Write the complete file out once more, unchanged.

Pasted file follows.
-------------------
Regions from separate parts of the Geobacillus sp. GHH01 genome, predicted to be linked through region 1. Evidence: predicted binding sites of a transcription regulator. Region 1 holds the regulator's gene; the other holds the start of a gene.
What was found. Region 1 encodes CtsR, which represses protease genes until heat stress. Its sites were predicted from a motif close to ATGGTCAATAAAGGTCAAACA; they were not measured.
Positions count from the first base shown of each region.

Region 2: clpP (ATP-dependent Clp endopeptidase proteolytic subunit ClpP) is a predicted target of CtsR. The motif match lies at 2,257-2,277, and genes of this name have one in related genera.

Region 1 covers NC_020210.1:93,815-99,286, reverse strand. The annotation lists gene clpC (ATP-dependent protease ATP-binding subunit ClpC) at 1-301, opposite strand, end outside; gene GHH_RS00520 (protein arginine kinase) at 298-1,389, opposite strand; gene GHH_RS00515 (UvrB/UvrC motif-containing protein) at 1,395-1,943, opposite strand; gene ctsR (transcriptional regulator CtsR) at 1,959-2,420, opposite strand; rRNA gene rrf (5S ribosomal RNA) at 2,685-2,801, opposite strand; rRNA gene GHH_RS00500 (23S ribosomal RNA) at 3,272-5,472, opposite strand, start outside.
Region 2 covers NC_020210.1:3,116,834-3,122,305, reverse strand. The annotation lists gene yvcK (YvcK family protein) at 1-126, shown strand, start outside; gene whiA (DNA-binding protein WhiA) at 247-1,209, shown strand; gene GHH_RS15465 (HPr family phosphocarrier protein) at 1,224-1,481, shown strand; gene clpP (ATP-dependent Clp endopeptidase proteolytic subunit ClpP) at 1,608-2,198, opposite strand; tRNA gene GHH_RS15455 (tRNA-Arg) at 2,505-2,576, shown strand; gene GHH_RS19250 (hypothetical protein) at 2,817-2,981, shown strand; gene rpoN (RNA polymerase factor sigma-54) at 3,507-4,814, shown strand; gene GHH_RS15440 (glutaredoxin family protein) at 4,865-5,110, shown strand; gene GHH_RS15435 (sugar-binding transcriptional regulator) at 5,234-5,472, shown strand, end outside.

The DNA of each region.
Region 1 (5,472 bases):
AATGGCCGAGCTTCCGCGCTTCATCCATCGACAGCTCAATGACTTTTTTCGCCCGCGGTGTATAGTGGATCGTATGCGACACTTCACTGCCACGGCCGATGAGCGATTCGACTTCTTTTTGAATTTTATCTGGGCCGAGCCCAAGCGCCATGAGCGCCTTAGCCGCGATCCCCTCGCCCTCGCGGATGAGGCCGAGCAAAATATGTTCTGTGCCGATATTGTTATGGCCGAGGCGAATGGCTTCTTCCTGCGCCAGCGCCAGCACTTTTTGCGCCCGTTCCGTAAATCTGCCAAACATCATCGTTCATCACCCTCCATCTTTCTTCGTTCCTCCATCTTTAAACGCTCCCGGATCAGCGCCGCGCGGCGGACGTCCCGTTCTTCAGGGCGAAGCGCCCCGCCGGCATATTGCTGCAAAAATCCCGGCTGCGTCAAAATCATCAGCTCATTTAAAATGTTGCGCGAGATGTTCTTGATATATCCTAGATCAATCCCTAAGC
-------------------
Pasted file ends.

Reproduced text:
Regions from separate parts of the Geobacillus sp. GHH01 genome, predicted to be linked through region 1. Evidence: predicted binding sites of a transcription regulator. Region 1 holds the regulator's gene; the other holds the start of a gene.
What was found. Region 1 encodes CtsR, which represses protease genes until heat stress. Its sites were predicted from a motif close to ATGGTCAATAAAGGTCAAACA; they were not measured.
Positions count from the first base shown of each region.

Region 2: clpP (ATP-dependent Clp endopeptidase proteolytic subunit ClpP) is a predicted target of CtsR. The motif match lies at 2,257-2,277, and genes of this name have one in related genera.

Region 1 covers NC_020210.1:93,815-99,286, reverse strand. The annotation lists gene clpC (ATP-dependent protease ATP-binding subunit ClpC) at 1-301, opposite strand, end outside; gene GHH_RS00520 (protein arginine kinase) at 298-1,389, opposite strand; gene GHH_RS00515 (UvrB/UvrC motif-containing protein) at 1,395-1,943, opposite strand; gene ctsR (transcriptional regulator CtsR) at 1,959-2,420, opposite strand; rRNA gene rrf (5S ribosomal RNA) at 2,685-2,801, opposite strand; rRNA gene GHH_RS00500 (23S ribosomal RNA) at 3,272-5,472, opposite strand, start outside.
Region 2 covers NC_020210.1:3,116,834-3,122,305, reverse strand. The annotation lists gene yvcK (YvcK family protein) at 1-126, shown strand, start outside; gene whiA (DNA-binding protein WhiA) at 247-1,209, shown strand; gene GHH_RS15465 (HPr family phosphocarrier protein) at 1,224-1,481, shown strand; gene clpP (ATP-dependent Clp endopeptidase proteolytic subunit ClpP) at 1,608-2,198, opposite strand; tRNA gene GHH_RS15455 (tRNA-Arg) at 2,505-2,576, shown strand; gene GHH_RS19250 (hypothetical protein) at 2,817-2,981, shown strand; gene rpoN (RNA polymerase factor sigma-54) at 3,507-4,814, shown strand; gene GHH_RS15440 (glutaredoxin family protein) at 4,865-5,110, shown strand; gene GHH_RS15435 (sugar-binding transcriptional regulator) at 5,234-5,472, shown strand, end outside.

The DNA of each region.
Region 1 (5,472 bases):
AATGGCCGAGCTTCCGCGCTTCATCCATCGACAGCTCAATGACTTTTTTCGCCCGCGGTGTATAGTGGATCGTATGCGACACTTCACTGCCACGGCCGATGAGCGATTCGACTTCTTTTTGAATTTTATCTGGGCCGAGCCCAAGCGCCATGAGCGCCTTAGCCGCGATCCCCTCGCCCTCGCGGATGAGGCCGAGCAAAATATGTTCTGTGCCGATATTGTTATGGCCGAGGCGAATGGCTTCTTCCTGCGCCAGCGCCAGCACTTTTTGCGCCCGTTCCGTAAATCTGCCAAACATCATCGTTCATCACCCTCCATCTTTCTTCGTTCCTCCATCTTTAAACGCTCCCGGATCAGCGCCGCGCGGCGGACGTCCCGTTCTTCAGGGCGAAGCGCCCCGCCGGCATATTGCTGCAAAAATCCCGGCTGCGTCAAAATCATCAGCTCATTTAAAATGTTGCGCGAGATGTTCTTGATATATCCTAGATCAATCCCTAAGC